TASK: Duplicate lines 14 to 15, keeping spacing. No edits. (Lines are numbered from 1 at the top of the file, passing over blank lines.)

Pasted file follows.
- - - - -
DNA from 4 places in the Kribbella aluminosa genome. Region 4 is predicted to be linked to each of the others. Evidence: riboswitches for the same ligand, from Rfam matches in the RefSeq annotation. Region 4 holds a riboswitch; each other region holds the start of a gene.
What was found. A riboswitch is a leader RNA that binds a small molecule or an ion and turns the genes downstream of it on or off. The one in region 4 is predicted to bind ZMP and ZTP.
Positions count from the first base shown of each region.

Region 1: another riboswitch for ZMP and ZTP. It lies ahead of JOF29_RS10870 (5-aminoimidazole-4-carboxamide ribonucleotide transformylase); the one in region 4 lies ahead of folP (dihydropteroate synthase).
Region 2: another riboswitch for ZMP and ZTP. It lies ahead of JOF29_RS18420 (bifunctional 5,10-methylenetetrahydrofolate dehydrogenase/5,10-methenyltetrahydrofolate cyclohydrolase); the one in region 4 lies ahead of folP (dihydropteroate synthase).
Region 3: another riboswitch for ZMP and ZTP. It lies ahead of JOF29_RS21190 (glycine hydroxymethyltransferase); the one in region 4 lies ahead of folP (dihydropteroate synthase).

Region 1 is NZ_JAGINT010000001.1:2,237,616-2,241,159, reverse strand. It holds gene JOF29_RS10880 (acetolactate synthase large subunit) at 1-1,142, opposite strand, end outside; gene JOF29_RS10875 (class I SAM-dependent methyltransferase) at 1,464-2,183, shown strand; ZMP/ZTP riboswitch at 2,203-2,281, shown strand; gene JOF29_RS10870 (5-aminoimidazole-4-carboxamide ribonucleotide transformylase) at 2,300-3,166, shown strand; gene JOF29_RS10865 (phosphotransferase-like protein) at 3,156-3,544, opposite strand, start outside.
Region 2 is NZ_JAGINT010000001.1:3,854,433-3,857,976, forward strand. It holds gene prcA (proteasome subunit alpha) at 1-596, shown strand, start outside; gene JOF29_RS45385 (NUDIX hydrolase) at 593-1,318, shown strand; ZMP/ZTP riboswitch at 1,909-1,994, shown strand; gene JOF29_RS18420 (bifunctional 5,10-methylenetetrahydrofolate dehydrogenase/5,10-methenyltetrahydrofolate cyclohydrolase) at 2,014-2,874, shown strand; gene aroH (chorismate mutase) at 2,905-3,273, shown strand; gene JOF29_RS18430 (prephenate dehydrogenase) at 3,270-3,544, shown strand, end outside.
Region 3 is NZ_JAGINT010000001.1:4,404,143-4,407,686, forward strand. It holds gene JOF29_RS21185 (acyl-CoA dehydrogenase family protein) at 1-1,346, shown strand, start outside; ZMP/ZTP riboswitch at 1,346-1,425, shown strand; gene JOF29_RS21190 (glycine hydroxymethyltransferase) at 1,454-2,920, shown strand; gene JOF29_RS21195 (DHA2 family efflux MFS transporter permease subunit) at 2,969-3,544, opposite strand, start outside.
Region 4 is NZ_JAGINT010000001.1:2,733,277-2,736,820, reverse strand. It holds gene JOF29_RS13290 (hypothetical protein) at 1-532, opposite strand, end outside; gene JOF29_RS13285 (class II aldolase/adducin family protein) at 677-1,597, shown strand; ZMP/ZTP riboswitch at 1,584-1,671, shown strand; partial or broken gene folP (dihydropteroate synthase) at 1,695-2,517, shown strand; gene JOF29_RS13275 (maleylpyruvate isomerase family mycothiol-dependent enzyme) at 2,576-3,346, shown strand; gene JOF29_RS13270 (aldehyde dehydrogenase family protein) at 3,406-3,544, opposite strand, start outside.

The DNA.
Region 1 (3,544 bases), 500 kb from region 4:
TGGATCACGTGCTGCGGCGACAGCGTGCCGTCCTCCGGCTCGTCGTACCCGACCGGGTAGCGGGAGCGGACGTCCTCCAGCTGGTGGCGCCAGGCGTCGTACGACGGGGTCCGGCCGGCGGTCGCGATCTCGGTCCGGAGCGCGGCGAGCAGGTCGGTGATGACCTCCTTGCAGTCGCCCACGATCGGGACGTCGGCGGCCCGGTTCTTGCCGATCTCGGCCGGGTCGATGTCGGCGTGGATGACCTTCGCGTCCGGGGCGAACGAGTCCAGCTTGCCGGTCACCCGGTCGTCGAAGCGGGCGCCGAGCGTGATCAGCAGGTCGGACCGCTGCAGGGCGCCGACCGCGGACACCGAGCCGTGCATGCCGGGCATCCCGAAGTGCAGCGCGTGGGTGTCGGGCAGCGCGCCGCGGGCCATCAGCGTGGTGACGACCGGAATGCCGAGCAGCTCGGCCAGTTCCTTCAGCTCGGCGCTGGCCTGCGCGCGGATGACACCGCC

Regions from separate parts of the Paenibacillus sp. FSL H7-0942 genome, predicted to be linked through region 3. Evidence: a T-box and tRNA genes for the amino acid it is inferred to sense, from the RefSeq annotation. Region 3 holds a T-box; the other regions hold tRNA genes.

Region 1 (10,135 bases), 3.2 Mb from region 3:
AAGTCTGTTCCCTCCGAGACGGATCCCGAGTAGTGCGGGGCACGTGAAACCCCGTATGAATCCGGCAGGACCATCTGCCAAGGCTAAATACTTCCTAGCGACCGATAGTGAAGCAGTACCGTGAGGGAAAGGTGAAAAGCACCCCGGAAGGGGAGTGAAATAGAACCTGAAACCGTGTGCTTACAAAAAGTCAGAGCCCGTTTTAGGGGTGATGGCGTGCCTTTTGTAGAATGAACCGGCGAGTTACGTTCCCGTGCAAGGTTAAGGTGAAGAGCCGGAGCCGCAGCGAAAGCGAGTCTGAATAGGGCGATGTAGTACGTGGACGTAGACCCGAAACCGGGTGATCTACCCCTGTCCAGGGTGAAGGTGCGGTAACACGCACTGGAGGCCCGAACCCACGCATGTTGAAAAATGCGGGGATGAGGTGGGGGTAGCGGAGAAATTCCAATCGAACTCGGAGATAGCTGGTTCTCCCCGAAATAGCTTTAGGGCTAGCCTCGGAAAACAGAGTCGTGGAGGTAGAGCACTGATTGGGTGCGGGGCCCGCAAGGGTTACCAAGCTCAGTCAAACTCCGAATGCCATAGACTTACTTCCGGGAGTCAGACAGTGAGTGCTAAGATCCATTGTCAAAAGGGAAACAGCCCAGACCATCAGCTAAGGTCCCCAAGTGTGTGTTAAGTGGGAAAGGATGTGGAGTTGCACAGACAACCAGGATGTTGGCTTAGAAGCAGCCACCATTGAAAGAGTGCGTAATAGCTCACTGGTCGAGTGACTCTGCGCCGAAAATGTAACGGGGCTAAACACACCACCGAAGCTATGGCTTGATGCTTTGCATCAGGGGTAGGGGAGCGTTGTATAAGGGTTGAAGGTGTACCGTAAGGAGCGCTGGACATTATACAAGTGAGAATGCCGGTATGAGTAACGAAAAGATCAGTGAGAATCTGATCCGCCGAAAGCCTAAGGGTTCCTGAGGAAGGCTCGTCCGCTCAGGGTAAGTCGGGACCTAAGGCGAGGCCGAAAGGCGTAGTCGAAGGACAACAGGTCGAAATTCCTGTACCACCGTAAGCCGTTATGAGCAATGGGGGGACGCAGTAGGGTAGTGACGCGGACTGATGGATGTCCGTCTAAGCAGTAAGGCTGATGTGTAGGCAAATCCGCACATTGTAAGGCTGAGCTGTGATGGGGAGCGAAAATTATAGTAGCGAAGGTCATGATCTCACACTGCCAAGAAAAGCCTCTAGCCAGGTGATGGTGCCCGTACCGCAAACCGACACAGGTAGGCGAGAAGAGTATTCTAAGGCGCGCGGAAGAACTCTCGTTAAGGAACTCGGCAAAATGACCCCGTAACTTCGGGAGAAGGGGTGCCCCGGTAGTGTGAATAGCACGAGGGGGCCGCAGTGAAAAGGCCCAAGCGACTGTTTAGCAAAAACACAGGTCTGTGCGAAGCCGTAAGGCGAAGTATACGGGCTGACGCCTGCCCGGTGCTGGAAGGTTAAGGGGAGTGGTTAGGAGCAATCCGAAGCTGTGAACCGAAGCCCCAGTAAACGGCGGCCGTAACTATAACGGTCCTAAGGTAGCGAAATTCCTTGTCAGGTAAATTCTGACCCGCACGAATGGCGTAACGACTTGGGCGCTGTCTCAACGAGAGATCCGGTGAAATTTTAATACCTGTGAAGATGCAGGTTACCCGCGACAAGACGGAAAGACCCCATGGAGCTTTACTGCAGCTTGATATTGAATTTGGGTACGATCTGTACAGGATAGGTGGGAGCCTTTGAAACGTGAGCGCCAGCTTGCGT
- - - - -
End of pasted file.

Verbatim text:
Regions from separate parts of the Paenibacillus sp. FSL H7-0942 genome, predicted to be linked through region 3. Evidence: a T-box and tRNA genes for the amino acid it is inferred to sense, from the RefSeq annotation. Region 3 holds a T-box; the other regions hold tRNA genes.

Region 1 (10,135 bases), 3.2 Mb from region 3: